ESGR’s mission is the community’s mission: We all serve


Our local and military communities in Guam and the CNMI have a long history of mutual sacrifice and support with regard to what is a substantial military presence. The Guam-CNMI committee of the Employer Support of the Guard and Reserve, or ESGR, appreciates the community’s continued support. Regardless of whether you or a loved one have served part time in a reserve component or active duty military, the entire community both shares the burdens and enjoys the benefits of our local Guard and Reserve units.

ESGR is a Department of Defense volunteer organization established in 1972. Its mission includes educating both service members and their civilian employers on their respective rights and responsibilities under the Uniformed Services Employment and Reemployment Rights Act of 1994, or USERRA. USERRA is a federal law intended to ensure that individuals who serve or have served in the Armed Forces, Reserve, National Guard, or other uniformed services: (1) are not disadvantaged in their civilian careers because of their service; (2) are promptly reemployed in their civilian jobs upon their return from military duty; and (3) are not discriminated against in employment based on past, present, or future military service. The law is intended to encourage non-career uniformed service so the United States can enjoy the protection of those Services, staffed by qualified people, while maintaining a balance with the needs of private and public employers who also depend on these same individuals.

As part of this effort, ESGR helps resolve issues or conflicts between employers and service members before they escalate through free mediation services. ESGR facilitates an extensive awards program for supportive employers whose service-member employees have nominated them for recognition of their sacrifices. Other outreach activities include “Bosslifts,” which are unique and exciting opportunities for employers to get a first-hand look at the military training and equipment utilized by their service-member employees.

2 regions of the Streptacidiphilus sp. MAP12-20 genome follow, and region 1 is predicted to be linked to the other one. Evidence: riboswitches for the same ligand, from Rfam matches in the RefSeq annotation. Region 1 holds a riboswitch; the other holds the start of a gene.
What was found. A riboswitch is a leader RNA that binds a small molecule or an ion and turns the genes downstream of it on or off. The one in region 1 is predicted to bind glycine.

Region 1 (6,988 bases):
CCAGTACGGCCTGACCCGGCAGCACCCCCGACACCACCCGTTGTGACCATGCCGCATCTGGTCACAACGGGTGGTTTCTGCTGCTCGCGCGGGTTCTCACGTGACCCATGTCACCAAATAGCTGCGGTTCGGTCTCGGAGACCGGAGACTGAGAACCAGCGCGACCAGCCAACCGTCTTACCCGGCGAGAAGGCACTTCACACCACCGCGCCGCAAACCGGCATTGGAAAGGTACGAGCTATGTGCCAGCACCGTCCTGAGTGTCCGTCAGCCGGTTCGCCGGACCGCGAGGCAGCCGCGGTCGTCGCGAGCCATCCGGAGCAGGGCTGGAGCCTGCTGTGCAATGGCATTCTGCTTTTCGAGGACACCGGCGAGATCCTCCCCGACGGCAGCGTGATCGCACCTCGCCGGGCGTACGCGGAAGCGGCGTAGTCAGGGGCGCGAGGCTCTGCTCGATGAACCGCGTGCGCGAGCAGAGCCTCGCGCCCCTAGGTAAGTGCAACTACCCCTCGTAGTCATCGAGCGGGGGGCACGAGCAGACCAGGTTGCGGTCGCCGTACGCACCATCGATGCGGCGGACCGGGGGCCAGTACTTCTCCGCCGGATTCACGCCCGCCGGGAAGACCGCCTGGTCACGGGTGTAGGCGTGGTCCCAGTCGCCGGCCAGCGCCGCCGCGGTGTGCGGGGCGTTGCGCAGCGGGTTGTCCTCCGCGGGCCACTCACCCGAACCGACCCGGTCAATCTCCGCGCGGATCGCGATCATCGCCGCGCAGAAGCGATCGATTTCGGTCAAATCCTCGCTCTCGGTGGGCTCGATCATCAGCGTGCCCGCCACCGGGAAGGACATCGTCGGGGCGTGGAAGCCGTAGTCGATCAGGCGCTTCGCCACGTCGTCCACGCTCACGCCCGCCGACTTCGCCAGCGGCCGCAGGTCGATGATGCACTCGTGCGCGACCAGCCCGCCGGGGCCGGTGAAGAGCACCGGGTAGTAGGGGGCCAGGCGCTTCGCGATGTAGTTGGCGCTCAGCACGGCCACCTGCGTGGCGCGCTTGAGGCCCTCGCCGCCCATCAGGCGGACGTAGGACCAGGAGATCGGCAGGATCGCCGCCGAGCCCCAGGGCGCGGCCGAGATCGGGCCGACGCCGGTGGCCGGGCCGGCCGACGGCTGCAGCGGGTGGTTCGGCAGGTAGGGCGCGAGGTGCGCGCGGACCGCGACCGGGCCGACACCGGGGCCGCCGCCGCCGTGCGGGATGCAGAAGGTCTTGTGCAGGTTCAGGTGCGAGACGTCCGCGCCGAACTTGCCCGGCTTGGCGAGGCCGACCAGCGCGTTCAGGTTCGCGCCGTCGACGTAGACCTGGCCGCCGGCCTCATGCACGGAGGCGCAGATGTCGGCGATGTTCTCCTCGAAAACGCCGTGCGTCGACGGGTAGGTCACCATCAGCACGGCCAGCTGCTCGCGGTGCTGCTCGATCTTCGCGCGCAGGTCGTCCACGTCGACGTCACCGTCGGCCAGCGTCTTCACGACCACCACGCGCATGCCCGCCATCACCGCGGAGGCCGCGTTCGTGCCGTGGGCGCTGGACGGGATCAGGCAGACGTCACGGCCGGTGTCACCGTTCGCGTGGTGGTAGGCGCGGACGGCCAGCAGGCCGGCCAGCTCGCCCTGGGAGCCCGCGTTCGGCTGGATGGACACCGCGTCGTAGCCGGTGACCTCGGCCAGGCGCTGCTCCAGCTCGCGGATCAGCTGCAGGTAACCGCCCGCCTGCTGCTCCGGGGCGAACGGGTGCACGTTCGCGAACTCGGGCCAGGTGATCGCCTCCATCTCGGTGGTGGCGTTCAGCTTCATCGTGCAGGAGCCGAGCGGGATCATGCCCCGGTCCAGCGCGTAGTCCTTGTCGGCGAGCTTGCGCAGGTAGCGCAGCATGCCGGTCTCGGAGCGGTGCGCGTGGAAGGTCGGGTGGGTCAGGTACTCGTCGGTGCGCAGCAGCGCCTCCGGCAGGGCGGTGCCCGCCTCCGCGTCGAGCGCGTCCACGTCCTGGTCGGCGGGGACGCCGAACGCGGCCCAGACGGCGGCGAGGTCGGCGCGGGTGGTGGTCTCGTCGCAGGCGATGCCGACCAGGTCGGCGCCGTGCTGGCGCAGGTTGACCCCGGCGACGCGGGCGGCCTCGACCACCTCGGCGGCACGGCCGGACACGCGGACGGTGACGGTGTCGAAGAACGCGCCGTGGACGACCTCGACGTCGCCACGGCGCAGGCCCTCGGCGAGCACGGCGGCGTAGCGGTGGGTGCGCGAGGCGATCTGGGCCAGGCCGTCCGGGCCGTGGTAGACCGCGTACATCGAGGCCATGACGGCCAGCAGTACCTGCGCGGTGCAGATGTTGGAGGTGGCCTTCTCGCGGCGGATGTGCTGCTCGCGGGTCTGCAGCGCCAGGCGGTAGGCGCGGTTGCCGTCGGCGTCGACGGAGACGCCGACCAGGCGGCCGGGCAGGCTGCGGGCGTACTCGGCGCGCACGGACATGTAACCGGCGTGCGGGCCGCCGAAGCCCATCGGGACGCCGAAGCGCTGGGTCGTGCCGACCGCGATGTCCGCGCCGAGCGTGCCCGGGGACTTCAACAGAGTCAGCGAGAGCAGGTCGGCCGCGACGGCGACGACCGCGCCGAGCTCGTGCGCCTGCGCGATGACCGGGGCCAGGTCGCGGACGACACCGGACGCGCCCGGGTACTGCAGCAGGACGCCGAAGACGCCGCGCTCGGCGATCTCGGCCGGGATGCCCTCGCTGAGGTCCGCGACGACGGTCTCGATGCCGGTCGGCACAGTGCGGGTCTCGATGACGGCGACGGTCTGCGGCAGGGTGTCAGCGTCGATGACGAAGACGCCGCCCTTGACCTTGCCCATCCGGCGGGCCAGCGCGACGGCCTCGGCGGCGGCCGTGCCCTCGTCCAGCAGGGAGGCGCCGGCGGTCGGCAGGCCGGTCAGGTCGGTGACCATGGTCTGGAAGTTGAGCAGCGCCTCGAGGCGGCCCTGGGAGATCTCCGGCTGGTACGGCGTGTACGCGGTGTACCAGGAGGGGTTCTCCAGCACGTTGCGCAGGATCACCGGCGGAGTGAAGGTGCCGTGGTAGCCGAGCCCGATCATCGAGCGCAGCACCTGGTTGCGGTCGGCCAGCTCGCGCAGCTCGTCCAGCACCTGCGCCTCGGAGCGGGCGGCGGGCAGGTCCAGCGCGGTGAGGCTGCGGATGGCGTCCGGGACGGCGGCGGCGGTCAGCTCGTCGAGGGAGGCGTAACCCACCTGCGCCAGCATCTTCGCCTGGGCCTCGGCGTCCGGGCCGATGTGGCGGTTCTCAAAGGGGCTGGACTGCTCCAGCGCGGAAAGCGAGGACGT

The sacrifices of service-members and their families in ensuring the safety and stability of our local community is an issue that transcends politics. Since the end of the Vietnam era, our communities have benefitted from an all-volunteer military without resorting to a draft. Since the infamous coordinated terrorist attacks on Sept. 11, 2001, which motivated the Global War on Terrorism, the demands on service-members and their civilian employers have increased dramatically.

As taxpayers, we enjoy the additional protection of Guard and Reserve units in a manner which is more cost-effective than their full-time counterparts. For their part, local employers gain the benefit of service-member employees who have unique organizational and leadership skills, and who are self-disciplined, physically fit, and drug-free.

Still, our Guard and Reserve members, for all their sacrifice, face an unemployment rate of 13 percent. ESGR partners with local and national organizations to improve service-member employability and placement. Supportive employers are critical to maintaining the strength and readiness of the Nation’s Guard and Reserve units. Service-members who are secure in their civilian work and family life are more able to focus on the missions at hand.

Our local Guard and Reserve units provide unique opportunities for our men and women to benefit from financial assistance in their education, to develop their professional skills, to provide for their families, and to support their communities as a whole, often while remaining stationed locally. So cheer them on, appreciate the support of the service-members and their families, and encourage local employers to hire and support these brave men and women. Because, in the end, we all serve.

John R.B. Bell is a past director of Military Outreach of the Employer Support of the Guard and Reserve.

John R.B. Bell (Special to the Saipan Tribune)

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